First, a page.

What are the safest places to store your money post-Brexit?
The perils of share investing have been laid bare by the severe stock market movements witnessed in recent days.
The impact of wide risk aversion -- combined with a failure of traders to factor in a possible Brexit -- has seen the FTSE 100lose 6% of its value since Friday's open. The index is now below 6,000 points once again.
And the political and economic malaise in the coming weeks and months threatens to keep investors on their toes for some time yet.
Having said that, we at The Motley Fool believe that stock markets are still the best destination for good returns, given the pitifully low interest rates offered by cash ISAs, for example. In this article I lay out some of the key points investors must consider in order to keep making splendid returns.
Go for brand power
In times of significant economic hardship -- and consequent pressure on consumers' wallets -- the importance of brand power cannot be overstated.
Conventional thinking would suggest that shoppers pick the cheapest option available during such periods. But this is not always the case. Indeed, a combination of shrewd marketing and product innovation has proven to keep sales of popular labels of many FTSE companies -- from ice cream and headache pills through to cigarettes -- ticking higher.
Consequently, I reckon the fortunes of PZ Cussons(LSE: PZC) -- manufacturer of brands like Imperial Leather, Original Source and Five:am organic yoghurts -- will keep on rising.
On top of this, PZ Cussons also offers terrific emerging market exposure, thanks to its wide presence across Africa and Asia, a quality that significantly reduces its direct exposure to the impact of Brexit. And although these markets are cooling down, the growth rates here are still a lot stronger than those of the West. And I believe rising wealth levels here should blast consumer spending levels higher in the years ahead.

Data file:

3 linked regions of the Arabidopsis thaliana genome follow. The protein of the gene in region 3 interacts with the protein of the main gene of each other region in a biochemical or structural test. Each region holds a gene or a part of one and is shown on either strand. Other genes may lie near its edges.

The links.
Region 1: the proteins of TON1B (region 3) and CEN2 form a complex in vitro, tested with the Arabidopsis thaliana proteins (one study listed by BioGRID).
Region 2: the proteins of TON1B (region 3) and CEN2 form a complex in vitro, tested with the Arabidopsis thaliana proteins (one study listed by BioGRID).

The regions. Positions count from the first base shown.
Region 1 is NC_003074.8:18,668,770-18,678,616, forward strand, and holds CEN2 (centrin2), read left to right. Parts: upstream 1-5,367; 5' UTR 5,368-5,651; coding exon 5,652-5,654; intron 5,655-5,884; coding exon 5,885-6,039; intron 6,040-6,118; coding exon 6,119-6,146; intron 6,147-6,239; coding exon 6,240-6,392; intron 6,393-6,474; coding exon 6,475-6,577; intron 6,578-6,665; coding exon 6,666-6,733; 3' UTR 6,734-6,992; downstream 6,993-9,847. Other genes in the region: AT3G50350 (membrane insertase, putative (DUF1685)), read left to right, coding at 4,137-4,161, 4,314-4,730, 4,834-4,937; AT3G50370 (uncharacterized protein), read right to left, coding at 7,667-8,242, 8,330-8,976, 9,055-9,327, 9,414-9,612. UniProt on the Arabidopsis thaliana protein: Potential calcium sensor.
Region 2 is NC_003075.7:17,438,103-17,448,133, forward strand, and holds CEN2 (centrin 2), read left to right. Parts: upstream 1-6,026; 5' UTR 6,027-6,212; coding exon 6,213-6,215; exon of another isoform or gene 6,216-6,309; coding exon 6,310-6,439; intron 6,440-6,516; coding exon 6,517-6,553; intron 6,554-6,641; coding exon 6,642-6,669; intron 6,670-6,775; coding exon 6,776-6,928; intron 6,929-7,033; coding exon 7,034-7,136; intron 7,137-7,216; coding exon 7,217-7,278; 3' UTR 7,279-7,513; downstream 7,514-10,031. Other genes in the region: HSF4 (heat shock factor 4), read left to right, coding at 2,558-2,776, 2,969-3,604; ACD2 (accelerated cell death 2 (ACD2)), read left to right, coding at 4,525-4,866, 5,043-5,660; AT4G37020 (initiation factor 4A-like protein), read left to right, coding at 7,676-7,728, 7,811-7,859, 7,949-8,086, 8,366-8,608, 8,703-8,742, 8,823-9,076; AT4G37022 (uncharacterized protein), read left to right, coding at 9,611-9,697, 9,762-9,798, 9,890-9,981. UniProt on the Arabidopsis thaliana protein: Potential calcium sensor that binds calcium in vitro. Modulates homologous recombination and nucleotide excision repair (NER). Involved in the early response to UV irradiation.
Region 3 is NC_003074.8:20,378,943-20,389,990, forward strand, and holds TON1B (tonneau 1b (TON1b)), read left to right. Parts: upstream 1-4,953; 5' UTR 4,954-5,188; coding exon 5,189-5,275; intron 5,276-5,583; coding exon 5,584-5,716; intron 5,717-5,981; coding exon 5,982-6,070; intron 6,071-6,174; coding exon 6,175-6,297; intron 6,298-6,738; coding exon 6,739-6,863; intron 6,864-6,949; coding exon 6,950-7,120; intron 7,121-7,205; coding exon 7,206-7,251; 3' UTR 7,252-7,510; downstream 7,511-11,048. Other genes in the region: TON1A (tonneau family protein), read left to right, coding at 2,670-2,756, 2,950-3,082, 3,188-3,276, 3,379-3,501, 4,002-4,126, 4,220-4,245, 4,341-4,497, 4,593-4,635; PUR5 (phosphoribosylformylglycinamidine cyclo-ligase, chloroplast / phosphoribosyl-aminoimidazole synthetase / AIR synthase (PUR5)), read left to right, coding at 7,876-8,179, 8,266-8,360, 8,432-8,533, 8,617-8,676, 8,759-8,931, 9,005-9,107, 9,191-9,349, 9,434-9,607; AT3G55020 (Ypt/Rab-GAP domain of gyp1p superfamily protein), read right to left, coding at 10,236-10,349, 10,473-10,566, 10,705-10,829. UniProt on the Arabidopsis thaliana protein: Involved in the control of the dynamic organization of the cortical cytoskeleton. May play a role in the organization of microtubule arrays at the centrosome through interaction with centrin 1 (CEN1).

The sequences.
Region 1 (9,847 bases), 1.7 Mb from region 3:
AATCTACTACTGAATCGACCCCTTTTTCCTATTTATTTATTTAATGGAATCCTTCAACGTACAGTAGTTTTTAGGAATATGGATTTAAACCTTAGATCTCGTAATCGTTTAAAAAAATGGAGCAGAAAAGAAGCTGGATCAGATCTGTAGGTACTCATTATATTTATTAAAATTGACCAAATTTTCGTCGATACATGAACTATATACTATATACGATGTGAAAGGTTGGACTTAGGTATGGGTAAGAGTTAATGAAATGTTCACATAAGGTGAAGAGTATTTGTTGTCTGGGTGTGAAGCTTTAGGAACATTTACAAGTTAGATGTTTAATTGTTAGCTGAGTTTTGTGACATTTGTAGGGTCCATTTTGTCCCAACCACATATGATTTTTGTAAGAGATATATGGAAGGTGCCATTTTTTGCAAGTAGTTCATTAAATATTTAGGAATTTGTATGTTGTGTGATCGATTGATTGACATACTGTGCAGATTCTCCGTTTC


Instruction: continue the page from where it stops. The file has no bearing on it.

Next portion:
Indeed, I have previously tipped healthcare play Hutchison China MediTech (LSE: HCM) on the basis of its determination to become the largest pharmaceuticals developer in the Asian powerhouse.
But this is not the only hot developing market play out there -- telecoms giant Vodafone and beverages play Diageo also offer considerable exposure to emerging regions.
And some British-based exporters may actually gain from the pound's fall following the UK's vote to leave the European Union.
Just today sterling sank to fresh lows below $1.32, not seen since 1985. And HSBC expects the pound to slip as low as $1.20 by the end of the year.
This should benefit many British companies that export their goods abroad. Indeed, UBS estimates that profits over at defence giant Meggitt(LSE: MGGT) and diversified engineer GKN(LSE: GKN) benefit by 5% for every 10% fall in the value of sterling against the US dollar.
We're here to help!
As I said, times of macroeconomic uncertainty like these mean that picking the 'right' stock can be more difficult than usual.
This is why the Motley Fool's crack team of analysts have been busy digging out what they believe is one of the best growth stocks money can buy!
Their research has dug out a FTSE 250 giant whose global sales are expected to top the magic £1bn marker in the near future.
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Royston Wild has no position in any shares mentioned. The Motley Fool UK owns shares of GKN and PZ Cussons. The Motley Fool UK has recommended Diageo, HSBC Holdings, and Meggitt. We Fools don't all hold the same opinions, but we all believe that considering a diverse range of insights makes us better investors.